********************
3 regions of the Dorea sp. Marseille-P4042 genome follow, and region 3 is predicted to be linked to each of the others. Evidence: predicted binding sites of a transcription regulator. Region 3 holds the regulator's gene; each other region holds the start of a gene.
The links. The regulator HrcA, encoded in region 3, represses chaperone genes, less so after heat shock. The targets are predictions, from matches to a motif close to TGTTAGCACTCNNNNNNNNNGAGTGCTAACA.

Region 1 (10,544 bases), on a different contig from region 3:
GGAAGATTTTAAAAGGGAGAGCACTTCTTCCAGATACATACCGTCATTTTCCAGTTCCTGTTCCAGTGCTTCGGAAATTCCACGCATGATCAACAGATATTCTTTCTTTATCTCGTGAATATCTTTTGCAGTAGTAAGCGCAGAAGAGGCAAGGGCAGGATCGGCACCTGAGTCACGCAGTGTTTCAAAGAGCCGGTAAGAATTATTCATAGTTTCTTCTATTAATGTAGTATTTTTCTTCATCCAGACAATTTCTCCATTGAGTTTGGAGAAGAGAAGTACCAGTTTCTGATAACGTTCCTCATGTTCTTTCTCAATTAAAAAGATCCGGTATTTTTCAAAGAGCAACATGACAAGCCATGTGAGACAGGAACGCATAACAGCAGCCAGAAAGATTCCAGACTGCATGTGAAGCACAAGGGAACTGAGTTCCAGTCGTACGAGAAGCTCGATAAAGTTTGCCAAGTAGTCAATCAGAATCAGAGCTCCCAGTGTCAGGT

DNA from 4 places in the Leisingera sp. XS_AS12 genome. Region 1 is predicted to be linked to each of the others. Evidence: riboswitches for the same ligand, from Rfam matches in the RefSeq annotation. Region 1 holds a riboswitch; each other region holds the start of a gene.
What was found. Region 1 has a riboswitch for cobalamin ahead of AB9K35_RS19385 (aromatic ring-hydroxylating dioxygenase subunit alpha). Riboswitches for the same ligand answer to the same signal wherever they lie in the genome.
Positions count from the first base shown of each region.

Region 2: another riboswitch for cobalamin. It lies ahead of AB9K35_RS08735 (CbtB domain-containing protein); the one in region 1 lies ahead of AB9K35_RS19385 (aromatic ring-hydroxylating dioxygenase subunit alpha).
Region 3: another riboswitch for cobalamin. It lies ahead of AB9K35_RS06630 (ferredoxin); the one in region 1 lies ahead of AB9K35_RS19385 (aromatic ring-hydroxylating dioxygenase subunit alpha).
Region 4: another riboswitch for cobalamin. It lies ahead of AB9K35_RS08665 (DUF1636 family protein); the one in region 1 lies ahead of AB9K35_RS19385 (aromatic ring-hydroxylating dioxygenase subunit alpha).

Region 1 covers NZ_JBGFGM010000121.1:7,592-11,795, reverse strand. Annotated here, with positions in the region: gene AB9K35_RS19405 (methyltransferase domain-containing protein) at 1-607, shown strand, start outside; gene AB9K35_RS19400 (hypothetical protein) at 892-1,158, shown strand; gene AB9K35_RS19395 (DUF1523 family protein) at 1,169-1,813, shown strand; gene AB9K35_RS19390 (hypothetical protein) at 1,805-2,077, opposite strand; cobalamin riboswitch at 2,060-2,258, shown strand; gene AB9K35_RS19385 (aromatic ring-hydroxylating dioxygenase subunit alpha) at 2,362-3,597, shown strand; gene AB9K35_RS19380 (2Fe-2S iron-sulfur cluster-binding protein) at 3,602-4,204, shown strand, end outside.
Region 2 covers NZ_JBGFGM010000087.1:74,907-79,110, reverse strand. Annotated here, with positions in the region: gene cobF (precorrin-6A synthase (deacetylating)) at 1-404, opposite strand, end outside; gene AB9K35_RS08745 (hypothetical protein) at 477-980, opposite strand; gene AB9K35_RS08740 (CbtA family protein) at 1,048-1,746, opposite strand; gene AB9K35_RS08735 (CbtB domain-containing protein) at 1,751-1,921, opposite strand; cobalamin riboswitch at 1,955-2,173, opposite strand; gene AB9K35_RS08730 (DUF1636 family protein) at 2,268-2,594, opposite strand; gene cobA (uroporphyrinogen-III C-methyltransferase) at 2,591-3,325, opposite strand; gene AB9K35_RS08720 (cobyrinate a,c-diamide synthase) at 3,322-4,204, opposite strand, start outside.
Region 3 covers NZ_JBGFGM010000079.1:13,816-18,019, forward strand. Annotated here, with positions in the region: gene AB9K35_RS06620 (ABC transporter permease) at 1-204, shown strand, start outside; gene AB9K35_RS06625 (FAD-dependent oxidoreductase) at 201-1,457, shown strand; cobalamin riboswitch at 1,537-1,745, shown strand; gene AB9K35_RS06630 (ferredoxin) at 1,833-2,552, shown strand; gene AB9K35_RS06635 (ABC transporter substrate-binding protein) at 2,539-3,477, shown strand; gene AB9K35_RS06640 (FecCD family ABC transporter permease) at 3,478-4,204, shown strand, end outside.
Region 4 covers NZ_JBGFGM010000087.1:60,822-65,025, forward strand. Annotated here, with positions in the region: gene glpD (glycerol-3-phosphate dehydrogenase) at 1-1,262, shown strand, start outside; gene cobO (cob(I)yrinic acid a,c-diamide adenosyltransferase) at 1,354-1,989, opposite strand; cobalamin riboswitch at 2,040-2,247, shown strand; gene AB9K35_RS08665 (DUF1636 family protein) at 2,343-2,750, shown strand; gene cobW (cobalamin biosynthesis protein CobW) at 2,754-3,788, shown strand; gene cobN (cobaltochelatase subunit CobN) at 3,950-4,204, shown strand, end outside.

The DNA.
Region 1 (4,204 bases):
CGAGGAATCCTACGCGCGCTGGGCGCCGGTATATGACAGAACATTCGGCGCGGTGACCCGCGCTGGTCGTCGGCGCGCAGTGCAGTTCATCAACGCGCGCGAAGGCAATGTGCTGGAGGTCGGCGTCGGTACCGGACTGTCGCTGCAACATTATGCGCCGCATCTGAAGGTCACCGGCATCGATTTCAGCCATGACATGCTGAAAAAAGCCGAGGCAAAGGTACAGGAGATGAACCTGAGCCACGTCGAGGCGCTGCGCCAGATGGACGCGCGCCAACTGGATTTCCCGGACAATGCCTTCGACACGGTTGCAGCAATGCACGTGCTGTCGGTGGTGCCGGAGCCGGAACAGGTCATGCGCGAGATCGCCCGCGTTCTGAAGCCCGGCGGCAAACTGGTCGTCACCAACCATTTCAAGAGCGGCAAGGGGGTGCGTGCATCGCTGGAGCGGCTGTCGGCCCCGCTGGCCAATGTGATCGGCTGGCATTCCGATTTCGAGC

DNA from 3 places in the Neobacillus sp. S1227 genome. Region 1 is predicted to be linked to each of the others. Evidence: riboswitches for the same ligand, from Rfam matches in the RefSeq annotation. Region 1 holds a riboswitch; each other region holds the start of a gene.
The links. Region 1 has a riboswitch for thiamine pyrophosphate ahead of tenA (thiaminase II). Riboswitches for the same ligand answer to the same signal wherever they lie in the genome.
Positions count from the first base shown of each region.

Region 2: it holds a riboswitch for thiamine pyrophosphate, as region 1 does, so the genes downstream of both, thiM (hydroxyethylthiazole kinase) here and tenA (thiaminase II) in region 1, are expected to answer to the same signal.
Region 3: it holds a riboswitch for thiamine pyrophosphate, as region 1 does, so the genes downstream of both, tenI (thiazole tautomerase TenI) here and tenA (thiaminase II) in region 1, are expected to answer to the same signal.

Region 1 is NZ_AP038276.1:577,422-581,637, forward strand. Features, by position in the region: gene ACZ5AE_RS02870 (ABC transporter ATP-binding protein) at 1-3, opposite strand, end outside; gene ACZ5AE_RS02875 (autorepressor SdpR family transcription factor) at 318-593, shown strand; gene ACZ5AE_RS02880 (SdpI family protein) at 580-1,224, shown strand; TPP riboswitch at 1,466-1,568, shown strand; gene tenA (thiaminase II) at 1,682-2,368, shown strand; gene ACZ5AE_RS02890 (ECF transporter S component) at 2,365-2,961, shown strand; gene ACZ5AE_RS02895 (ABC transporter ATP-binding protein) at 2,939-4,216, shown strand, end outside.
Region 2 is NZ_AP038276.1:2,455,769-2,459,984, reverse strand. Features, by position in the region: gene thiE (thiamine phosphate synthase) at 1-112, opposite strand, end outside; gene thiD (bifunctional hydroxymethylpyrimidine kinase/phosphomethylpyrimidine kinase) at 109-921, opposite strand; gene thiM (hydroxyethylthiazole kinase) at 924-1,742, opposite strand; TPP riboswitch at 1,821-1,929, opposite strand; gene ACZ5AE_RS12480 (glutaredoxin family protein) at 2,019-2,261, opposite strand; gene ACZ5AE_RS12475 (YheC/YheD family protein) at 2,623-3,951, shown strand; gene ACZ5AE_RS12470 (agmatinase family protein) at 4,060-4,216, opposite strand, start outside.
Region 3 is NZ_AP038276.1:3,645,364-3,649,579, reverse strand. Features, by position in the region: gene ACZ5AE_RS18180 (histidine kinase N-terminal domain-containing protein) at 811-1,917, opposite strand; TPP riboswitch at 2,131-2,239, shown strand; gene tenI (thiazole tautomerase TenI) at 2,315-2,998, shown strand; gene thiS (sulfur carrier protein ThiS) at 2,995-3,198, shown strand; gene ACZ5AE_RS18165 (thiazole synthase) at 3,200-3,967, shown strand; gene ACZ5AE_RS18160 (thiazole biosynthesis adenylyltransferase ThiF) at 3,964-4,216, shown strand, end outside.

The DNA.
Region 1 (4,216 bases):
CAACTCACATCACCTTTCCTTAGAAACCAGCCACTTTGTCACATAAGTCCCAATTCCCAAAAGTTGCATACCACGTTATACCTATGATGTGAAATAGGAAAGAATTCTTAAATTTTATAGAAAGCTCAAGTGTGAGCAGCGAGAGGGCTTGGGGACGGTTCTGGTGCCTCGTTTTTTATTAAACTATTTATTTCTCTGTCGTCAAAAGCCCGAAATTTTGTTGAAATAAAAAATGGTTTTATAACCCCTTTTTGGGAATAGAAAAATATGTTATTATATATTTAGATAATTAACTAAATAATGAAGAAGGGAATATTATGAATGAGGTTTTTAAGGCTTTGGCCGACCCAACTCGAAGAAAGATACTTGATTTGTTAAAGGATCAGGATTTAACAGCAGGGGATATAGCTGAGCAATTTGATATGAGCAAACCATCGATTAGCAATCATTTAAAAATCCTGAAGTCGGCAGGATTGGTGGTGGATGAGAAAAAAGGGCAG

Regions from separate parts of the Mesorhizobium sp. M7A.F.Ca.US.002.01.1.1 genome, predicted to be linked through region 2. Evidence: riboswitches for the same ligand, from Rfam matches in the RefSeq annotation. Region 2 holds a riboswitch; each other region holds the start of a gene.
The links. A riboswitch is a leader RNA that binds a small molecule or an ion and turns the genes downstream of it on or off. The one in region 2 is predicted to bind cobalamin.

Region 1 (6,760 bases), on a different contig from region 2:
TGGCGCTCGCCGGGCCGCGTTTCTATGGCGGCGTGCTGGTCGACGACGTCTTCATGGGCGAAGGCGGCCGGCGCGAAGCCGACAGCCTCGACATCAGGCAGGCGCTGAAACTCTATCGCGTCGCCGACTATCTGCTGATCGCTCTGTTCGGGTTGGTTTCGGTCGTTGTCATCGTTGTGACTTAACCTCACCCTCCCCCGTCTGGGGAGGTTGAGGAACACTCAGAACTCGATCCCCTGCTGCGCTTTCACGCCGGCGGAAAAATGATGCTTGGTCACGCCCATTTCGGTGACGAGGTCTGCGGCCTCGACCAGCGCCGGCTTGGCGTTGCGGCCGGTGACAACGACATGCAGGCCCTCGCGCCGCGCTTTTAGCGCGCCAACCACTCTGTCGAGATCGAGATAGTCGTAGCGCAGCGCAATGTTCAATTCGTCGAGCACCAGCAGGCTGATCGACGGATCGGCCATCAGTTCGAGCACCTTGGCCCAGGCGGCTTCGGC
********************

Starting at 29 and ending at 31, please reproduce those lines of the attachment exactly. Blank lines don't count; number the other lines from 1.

Regions from separate parts of the Mesorhizobium sp. M7A.F.Ca.US.002.01.1.1 genome, predicted to be linked through region 2. Evidence: riboswitches for the same ligand, from Rfam matches in the RefSeq annotation. Region 2 holds a riboswitch; each other region holds the start of a gene.
The links. A riboswitch is a leader RNA that binds a small molecule or an ion and turns the genes downstream of it on or off. The one in region 2 is predicted to bind cobalamin.

Region 1 (6,760 bases), on a different contig from region 2: